Mar 3, 2024 - News

Homemade hot sauce adds Hmong-inspired zing to traditional Southern barbecue in St. Paul

Two Asian women smile for the camera with jars of red pepper sauce in the foreground. The woman on the left wears a black T-shirt that reads 'Firebox BBQ,' the woman on the left is in red.

Yue Lee Vang (right) shows off jars of her hot sauce at Firebox Barbecue, the St. Paul restaurant run by five of her six children, including daughter Bao Vang (left). Photo: Kyle Stokes/Axios

I recently went looking for under-the-radar Twin Cities hot sauces and found not only who's making them, but why and how.

Behind the scenes: I was inspired to write this story during a recent dinner at Firebox Barbecue in St. Paul.

"My grandma makes our hot sauce," the cashier told me. "Would you like to try it?"

  • Uh, yes please. I left with a jar, and I've been putting it on my morning eggs ever since.

Behind the sauce: "Grandma" is Yue Lee Vang, whose kids run Firebox.

  • Her contribution to the business is Mama's Heat, a hot-pepper paste that brings flavor from the family's Hmong heritage into what is otherwise a traditional Southern barbecue joint.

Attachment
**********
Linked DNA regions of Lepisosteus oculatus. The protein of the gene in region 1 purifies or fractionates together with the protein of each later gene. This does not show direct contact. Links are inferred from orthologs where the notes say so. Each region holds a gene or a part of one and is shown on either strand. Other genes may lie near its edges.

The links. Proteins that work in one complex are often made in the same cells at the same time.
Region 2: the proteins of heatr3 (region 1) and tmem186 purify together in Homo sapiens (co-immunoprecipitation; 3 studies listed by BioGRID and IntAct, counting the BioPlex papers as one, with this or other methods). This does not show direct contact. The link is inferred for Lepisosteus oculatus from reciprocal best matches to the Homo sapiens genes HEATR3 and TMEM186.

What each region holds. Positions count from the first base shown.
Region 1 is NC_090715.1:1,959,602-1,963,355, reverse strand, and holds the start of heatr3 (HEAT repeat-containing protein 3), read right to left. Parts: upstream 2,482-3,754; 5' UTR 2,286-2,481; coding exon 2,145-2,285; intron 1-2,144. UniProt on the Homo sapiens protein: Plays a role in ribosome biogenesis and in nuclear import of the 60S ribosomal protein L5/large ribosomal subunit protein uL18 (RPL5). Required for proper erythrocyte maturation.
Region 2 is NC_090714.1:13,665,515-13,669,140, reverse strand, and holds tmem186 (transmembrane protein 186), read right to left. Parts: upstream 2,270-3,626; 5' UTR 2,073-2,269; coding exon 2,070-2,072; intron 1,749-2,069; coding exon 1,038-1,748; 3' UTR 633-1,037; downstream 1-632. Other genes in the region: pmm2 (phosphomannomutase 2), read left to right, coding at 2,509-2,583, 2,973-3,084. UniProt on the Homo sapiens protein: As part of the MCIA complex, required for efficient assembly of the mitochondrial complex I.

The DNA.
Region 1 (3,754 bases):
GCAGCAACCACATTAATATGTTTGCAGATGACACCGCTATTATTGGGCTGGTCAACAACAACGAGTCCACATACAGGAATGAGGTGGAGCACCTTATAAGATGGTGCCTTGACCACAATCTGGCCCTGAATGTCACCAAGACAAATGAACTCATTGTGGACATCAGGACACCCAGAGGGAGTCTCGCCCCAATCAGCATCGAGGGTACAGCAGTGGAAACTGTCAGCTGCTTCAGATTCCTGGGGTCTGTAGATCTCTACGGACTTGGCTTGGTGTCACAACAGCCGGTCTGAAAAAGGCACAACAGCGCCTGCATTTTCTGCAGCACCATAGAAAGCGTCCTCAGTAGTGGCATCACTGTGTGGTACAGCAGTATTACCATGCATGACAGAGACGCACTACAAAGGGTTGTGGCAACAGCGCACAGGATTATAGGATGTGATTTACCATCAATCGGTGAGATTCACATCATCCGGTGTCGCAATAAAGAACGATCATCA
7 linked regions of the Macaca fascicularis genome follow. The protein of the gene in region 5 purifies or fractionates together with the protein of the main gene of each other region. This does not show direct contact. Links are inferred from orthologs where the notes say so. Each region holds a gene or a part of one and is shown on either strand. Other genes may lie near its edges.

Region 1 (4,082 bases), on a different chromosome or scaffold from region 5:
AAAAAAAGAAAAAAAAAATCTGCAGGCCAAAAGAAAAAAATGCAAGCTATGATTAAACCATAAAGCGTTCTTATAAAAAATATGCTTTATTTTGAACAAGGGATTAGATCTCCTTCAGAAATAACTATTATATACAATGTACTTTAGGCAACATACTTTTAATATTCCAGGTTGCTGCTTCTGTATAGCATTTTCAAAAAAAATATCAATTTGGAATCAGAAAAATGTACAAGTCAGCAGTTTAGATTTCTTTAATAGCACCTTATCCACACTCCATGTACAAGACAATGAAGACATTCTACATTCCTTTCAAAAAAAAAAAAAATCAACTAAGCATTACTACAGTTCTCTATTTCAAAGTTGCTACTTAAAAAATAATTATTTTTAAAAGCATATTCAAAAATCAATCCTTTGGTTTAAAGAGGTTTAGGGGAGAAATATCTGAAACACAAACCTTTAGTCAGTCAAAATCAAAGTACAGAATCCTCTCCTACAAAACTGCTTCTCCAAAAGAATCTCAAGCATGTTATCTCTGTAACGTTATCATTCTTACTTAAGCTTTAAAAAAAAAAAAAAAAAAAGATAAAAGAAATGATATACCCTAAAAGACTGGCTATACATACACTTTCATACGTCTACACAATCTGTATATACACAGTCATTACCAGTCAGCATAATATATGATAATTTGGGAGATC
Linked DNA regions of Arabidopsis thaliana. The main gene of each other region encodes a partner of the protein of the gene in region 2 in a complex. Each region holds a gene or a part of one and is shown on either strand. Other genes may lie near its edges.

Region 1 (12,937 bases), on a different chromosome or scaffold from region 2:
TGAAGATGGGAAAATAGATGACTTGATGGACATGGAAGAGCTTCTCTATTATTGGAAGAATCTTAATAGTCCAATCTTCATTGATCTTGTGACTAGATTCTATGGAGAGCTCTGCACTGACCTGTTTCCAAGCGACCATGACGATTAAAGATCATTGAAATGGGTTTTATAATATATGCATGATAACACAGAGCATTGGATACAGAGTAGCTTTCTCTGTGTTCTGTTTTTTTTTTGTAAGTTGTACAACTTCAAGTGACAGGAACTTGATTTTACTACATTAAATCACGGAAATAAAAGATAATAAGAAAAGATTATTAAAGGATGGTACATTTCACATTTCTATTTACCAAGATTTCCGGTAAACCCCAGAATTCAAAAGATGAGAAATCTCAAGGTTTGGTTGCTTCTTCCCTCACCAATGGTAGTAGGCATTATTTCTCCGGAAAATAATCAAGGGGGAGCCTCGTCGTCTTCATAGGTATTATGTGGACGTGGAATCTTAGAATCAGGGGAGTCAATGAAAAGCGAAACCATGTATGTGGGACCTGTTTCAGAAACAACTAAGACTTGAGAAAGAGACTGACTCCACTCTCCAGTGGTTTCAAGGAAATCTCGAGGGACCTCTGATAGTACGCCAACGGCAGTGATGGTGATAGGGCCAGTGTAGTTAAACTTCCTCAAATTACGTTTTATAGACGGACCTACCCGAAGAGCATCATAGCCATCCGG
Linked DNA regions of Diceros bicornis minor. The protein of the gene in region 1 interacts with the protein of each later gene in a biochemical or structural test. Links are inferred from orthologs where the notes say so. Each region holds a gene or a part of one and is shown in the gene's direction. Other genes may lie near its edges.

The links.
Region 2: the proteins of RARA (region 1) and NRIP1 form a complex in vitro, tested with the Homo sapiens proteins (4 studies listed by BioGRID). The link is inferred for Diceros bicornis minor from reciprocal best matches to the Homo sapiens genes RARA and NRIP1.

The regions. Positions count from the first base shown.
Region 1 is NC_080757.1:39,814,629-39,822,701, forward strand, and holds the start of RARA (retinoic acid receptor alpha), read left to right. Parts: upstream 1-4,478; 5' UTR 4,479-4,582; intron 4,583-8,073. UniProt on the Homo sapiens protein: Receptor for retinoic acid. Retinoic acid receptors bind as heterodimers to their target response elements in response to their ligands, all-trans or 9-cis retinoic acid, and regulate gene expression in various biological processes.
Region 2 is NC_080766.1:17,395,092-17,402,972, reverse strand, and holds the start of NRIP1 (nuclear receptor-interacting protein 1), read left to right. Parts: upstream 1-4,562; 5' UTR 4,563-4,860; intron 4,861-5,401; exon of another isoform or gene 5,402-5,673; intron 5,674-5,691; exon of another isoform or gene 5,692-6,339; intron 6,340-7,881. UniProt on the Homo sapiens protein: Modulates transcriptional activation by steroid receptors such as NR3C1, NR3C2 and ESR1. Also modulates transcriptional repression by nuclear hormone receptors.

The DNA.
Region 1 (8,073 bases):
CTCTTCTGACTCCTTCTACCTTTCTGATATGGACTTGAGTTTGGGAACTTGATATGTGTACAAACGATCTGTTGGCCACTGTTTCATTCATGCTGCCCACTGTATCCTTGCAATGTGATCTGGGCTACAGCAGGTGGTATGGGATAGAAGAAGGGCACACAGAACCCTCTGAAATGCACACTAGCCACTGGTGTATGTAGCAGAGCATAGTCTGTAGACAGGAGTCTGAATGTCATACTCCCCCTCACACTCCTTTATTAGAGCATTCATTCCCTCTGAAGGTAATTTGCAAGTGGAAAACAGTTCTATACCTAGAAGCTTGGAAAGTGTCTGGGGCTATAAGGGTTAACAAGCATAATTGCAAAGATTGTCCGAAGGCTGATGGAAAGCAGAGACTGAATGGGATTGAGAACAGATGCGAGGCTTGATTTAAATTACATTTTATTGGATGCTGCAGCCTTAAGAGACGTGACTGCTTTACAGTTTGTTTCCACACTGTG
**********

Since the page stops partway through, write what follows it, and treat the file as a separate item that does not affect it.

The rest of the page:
Zing level: "This is a perfect spice level," she explained through a translator — her daughter, Bao — "because it allows you to still taste the other ingredients and flavors."

My thought bubble: My Nordic-Anglo taste buds struggled with it at first. But I also learned a small spoonful is enough to infuse your food with a complex, smoky buzz.

  • The sauce has an herbal quality that Vang calls "minty-ness."

What's inside: Peppercorns; red peppers Vang picks herself; and padek, a traditional Lao condiment of fermented fish sauce that I think adds a hint of kimchi-esque taste to the sauce.

If you go: I bought my jar for $14.99 and it'll last me a good, long while.

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